１0 Common Sports Idioms for the ESL Class
To do an end run around
— American football; when a player goes around a teammate to score instead of passing the ball.
Idiomatic Meaning: To leave a key person out of a process.
To hit it out of the ballpark
— baseball; a ball that is hit out of the ballpark will allow everyone on base to score.
Idiomatic Meaning: to meet a goal more than was expected.
A slam dunk
— basketball. To score in one shot by evading blocking to shoot the ball through the hoop.
Idiomatic Meaning: to meet a goal easily and without opposition.
Out in left field
— baseball. Left field is “out,” where the game is not played and no scores made.
Idiomatic Meaning: A person who is out in left field makes off-topic or outlandish remarks, that don’t seem part of the “game.”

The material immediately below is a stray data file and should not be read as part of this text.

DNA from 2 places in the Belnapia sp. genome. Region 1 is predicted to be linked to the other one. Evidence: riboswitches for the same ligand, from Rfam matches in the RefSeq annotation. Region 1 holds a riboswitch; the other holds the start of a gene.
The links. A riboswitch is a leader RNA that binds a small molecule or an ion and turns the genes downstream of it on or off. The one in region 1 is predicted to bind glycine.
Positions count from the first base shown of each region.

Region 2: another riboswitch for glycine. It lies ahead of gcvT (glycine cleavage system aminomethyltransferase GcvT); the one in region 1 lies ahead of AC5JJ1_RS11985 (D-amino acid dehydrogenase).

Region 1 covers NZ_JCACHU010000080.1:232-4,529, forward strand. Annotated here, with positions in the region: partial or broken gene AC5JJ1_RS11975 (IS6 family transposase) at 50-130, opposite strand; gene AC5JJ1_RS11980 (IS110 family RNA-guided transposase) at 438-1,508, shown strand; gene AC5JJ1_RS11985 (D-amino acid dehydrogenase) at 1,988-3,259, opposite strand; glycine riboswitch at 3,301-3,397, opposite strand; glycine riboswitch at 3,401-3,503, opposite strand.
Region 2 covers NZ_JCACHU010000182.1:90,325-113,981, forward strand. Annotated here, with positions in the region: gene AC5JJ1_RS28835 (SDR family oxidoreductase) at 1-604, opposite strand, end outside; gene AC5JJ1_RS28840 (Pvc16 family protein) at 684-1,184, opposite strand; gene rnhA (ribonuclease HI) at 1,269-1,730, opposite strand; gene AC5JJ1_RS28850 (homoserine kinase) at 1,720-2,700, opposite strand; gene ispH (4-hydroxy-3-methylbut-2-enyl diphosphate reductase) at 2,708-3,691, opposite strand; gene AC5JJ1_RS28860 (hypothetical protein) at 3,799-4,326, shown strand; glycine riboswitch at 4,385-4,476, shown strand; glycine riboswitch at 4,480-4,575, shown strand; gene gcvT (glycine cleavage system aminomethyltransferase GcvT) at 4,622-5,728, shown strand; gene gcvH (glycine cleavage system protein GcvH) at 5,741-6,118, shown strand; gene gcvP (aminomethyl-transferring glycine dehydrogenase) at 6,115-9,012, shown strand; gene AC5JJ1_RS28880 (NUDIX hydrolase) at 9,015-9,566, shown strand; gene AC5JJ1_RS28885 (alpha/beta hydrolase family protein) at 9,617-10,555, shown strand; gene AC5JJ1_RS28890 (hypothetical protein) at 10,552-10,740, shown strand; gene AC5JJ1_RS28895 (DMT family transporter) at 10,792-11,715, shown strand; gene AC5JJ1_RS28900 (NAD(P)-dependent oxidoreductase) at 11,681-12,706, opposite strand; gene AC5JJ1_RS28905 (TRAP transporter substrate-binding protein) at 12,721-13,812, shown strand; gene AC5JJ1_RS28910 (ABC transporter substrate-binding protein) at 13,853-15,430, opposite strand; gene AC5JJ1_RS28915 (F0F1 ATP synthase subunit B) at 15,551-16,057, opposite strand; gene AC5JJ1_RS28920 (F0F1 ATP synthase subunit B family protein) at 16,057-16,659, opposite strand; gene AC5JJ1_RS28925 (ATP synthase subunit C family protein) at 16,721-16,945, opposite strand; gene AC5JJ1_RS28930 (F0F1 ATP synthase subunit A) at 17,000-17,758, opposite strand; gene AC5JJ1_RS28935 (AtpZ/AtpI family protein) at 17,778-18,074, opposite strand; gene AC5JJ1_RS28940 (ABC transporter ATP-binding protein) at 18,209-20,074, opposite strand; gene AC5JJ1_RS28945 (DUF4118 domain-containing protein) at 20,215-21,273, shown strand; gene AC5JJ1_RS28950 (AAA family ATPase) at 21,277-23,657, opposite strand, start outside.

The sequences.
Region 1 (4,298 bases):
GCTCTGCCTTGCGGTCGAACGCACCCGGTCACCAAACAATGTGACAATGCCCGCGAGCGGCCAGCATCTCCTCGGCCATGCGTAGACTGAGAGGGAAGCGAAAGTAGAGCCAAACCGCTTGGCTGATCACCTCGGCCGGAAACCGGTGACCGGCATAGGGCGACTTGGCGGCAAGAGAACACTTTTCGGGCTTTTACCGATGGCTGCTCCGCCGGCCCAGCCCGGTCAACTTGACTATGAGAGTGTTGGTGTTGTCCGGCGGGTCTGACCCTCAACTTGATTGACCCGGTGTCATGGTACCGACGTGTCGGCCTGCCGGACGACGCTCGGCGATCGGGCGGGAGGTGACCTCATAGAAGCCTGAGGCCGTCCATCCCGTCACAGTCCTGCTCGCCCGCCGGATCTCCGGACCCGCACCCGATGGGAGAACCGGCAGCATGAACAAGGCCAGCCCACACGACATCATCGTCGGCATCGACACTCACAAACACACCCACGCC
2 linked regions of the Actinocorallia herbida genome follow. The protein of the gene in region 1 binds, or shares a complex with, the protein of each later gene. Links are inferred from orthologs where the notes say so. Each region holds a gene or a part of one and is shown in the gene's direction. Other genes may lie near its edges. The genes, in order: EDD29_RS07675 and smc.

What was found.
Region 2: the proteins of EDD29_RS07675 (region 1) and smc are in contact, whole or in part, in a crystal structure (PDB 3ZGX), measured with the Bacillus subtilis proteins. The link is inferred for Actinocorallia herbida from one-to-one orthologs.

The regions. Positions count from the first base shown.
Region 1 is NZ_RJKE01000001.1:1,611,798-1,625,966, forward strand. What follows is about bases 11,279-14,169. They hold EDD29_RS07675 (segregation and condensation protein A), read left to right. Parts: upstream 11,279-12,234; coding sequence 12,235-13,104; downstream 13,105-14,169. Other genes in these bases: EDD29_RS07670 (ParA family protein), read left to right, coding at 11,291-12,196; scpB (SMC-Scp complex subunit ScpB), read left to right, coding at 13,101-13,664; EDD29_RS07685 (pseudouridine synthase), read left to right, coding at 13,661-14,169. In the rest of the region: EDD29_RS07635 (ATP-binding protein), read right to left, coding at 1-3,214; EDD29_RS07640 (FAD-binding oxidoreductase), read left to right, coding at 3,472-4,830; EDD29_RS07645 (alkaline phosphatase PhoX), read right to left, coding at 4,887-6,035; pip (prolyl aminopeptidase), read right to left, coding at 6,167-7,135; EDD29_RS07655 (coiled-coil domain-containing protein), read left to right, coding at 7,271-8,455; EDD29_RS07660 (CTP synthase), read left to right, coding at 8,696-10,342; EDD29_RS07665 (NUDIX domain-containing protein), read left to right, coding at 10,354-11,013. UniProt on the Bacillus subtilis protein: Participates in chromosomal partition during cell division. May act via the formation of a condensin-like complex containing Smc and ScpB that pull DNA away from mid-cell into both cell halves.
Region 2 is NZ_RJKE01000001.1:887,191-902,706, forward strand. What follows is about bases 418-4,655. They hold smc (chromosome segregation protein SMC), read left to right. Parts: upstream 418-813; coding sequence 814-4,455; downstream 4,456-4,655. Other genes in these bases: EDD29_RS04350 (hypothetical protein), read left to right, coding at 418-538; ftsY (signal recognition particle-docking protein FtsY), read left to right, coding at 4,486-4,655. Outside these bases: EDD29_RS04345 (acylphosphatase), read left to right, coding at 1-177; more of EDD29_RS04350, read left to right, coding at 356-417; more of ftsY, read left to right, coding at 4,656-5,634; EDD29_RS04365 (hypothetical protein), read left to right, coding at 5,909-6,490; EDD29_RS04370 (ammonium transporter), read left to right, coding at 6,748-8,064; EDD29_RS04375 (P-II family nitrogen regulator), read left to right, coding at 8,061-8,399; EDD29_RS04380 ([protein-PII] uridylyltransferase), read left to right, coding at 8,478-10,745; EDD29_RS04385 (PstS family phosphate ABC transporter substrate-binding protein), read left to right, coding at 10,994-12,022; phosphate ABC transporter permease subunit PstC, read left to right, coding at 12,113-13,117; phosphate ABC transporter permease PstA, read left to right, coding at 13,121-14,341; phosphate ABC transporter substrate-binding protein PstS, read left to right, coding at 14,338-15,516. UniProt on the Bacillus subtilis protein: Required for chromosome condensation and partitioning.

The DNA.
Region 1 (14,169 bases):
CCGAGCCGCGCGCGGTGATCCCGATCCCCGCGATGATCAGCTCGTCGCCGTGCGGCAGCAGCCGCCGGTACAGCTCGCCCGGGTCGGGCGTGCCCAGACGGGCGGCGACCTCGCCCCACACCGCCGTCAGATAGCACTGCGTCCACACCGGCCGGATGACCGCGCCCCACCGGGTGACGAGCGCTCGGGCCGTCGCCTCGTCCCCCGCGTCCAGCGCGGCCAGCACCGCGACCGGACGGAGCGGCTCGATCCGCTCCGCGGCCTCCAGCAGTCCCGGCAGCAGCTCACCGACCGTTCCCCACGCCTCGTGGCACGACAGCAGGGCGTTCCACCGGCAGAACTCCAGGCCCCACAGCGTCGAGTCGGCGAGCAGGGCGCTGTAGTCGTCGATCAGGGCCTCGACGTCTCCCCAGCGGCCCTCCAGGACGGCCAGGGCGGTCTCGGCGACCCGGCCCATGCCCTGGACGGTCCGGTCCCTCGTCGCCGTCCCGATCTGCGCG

The home stretch
— baseball, the very last part of the game at the end of the ninth inning.
Idiomatic meaning: The “homestretch” of a project is the final phase.
To strike out
— baseball. A player who swings at a ball three times and does not hit it properly strikes out and must go to the end of the line.
Idiomatic Meaning: To strike out in a business deal is to fail after trying.
To not get to first base
— baseball. A player who strikes out cannot go to first base to attempt to score but must go to the end of the line.
Idiomatic Meaning: To try at a venture or project but fail to even complete the first stage.
A home run
— baseball. To run around the plates to home plate and score.
Idiomatic Meaning: a big success.
To pass the ball
— American football and basketball. To hand off the ball to a teammate rather than trying to score oneself.
Idiomatic Meaning: To give a task, usually undesirable, to a colleague.
To drop the ball
— American football. Accidentally dropping the ball allows the other team the possibility of scoring.
Idiomatic Meaning: To make a serious mistake, usually through inattention or carelessness, that affects a whole team or group.